Esophageal cancer is closely connected with several bad habits, some medical conditions and a few more factors. This cancer is frequently reported in people who smoke and consume large amounts of alcohol, those suffering from gastroesophageal reflux diseases and Barrett's esophagus as well as obese people.
Esophageal Cancer and Smoking
There is a clear connection between the onset of esophageal cancer and smoking. In fact, there are two explanations, the first one related to direct effects of smoking and the second one associated with indirect effects of smoking.
First of all, while smoking an individual inhales the smoke containing many irritants and harmful chemicals. They act directly onto the superficial cells of the esophagus and may eventually cause damage to their DNA. If a person is a heavy smoker, such damage is highly likely to occur. This is a direct effect of cigarette smoke to esophageal epithelium. So, by reducing the number of cigarettes smoked per day or complete smoking cessation, a person may timely prevent damage to DNA material of esophageal epithelial cells and also prevent esophageal cancer form occurring.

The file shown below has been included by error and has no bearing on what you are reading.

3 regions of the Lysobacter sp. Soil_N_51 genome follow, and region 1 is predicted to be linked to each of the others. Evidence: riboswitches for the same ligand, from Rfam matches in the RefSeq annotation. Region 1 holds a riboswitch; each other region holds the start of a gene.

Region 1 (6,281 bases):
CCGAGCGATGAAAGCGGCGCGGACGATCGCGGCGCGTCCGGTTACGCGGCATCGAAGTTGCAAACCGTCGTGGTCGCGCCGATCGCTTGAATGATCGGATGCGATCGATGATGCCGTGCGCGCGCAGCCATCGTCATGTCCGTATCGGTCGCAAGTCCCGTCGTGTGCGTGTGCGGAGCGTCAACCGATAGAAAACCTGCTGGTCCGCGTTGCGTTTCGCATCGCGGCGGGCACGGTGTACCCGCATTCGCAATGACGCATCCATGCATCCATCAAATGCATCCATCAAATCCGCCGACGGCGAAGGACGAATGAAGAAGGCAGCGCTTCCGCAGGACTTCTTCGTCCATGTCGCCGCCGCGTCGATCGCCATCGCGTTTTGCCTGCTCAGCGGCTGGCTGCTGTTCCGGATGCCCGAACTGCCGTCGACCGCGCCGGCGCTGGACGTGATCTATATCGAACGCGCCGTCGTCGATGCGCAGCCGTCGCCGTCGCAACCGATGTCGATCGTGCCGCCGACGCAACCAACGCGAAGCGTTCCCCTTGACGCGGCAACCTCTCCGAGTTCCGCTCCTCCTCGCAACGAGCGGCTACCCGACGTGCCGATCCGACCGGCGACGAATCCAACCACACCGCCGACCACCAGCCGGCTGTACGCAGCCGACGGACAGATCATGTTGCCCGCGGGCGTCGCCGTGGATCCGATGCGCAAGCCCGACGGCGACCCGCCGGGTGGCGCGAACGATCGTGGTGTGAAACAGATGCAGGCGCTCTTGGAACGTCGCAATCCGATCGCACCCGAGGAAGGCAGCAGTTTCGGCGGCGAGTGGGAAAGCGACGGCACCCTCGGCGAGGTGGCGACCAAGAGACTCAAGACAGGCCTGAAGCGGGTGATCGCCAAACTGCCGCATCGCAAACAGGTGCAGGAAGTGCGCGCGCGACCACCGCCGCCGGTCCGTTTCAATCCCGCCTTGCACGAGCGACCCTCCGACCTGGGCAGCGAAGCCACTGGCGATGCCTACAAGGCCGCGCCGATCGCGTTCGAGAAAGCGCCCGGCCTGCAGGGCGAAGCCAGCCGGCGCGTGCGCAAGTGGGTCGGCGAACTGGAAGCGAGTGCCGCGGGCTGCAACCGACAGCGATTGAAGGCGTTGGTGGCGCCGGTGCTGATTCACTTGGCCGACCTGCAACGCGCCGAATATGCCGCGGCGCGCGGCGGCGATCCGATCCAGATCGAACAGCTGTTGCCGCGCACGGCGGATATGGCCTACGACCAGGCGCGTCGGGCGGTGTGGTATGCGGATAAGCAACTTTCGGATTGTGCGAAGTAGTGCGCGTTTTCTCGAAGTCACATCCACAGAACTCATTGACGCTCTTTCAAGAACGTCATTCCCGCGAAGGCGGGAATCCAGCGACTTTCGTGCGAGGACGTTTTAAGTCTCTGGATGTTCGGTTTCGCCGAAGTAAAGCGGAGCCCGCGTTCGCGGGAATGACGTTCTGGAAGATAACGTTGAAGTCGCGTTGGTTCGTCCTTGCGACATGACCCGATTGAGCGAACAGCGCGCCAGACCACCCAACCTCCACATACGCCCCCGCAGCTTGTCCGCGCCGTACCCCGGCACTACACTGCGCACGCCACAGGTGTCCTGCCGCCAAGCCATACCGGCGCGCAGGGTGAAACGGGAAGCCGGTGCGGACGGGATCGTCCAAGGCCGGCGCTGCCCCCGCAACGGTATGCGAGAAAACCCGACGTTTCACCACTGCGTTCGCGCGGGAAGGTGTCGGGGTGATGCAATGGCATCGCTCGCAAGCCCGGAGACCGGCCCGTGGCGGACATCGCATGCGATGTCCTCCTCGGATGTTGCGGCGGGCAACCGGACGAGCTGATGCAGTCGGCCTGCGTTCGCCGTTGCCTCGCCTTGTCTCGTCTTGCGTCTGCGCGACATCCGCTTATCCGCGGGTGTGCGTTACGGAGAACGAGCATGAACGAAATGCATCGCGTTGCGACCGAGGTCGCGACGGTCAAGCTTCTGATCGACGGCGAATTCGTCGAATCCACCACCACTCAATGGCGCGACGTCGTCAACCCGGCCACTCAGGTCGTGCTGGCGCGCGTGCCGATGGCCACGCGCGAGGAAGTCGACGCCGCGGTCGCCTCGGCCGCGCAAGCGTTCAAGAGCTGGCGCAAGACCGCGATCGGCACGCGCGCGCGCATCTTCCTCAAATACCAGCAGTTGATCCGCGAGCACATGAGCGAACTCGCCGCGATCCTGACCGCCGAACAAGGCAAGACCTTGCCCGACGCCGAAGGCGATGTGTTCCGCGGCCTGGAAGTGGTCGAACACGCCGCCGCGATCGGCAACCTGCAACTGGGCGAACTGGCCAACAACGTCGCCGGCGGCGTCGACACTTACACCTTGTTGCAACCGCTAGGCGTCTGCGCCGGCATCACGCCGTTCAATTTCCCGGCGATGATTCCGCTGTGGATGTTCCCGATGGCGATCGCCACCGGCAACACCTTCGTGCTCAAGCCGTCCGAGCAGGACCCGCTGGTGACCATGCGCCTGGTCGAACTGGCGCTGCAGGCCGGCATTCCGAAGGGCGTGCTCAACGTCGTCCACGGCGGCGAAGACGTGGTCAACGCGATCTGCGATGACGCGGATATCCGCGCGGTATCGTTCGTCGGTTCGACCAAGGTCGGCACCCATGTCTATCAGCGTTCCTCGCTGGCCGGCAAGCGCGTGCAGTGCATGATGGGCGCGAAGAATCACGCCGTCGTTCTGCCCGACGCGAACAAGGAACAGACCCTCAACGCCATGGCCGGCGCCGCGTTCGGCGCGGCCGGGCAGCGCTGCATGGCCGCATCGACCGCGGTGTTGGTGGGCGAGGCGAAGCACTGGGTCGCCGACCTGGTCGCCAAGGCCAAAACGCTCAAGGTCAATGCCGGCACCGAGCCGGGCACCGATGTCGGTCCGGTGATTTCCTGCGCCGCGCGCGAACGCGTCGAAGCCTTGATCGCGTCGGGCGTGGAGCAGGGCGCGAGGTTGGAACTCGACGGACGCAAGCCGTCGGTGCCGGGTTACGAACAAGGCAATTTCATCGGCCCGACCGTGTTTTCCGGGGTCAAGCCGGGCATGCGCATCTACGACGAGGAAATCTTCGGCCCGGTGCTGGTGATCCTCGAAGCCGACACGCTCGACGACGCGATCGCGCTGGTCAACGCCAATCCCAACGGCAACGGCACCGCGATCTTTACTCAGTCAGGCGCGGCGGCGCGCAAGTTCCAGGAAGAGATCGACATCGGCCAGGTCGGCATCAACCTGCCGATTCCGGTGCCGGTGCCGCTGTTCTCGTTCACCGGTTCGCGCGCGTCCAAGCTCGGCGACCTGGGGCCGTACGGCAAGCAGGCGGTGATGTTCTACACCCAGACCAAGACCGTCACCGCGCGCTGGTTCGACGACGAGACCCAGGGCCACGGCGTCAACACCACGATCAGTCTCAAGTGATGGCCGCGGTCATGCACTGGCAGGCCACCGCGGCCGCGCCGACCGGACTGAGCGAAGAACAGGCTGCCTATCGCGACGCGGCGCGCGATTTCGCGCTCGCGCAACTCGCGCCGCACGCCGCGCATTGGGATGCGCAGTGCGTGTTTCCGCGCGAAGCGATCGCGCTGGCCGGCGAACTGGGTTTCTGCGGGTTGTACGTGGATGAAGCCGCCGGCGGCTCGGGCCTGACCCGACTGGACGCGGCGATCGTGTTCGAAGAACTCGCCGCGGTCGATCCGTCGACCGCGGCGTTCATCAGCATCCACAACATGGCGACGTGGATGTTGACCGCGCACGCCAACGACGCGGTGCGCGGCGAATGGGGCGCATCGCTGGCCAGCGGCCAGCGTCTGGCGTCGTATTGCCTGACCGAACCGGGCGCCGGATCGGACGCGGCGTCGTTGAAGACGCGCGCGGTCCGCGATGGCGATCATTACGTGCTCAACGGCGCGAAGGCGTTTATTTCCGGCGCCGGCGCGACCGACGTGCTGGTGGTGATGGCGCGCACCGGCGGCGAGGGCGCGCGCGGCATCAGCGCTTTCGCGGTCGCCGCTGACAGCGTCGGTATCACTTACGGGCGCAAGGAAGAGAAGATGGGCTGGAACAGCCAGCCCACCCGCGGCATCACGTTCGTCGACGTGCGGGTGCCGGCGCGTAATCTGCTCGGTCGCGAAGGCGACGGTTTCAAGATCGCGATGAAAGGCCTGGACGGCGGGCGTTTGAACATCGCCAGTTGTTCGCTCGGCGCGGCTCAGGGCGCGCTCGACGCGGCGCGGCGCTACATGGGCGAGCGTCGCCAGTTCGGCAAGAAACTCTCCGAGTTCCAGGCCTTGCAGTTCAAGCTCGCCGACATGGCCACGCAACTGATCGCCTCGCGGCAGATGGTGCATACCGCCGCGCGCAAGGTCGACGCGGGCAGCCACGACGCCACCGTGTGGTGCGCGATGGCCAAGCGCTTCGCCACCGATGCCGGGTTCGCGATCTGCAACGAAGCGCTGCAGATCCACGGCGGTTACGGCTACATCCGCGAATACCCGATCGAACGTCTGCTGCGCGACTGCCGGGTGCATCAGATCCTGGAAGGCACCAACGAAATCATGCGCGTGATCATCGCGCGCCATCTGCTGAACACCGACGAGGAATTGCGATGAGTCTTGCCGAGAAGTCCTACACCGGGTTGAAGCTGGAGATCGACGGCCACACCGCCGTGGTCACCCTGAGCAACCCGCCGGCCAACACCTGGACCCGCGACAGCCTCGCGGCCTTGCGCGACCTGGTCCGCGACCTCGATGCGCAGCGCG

Secondly, smoking may increase the production of stomach acid. If stomach acid finds the way to enter the esophagus, it irritates its lining. Continuous or recurrent irritation of the esophagus by stomach acid is a potential trigger for Barrett's esophagus. This medical condition is characterized by a specific changes of epithelial cells of the esophageal lining. The presence of metaplastic epithelium in the esophagus is a huge risk factor for esophageal cancer. So, indirectly, by increasing the production of stomach acid, smoking may initiate the onset of certain medical conditions that eventually lead to esophageal cancer. Additional Problems
Another major contributor to esophageal cancer is heavy alcohol consumption. Unfortunately, many alcohol addicts are also smokers so the risk of developing esophageal cancer in them becomes even higher.
Smoking cigarettes is not only associated with esophageal cancer. This nasty habit is also blamed for a variety of other malignant illnesses among which the most commonly reported are lung cancer, laryngeal cancer, oropharyngeal cancer, pancreatic cancer, cancer of the nasal area as well as cervical, kidney and bladder cancer. Even certain types of leukemia effect more smokers than non-smokers.
So, by choosing to quit smoking, a person may rest assured that the chances for him/her to end up with some of the mentioned malignant tumors is reduced. The sooner the one quits smoking, the greater the chances not to end up with these malignant diseases are.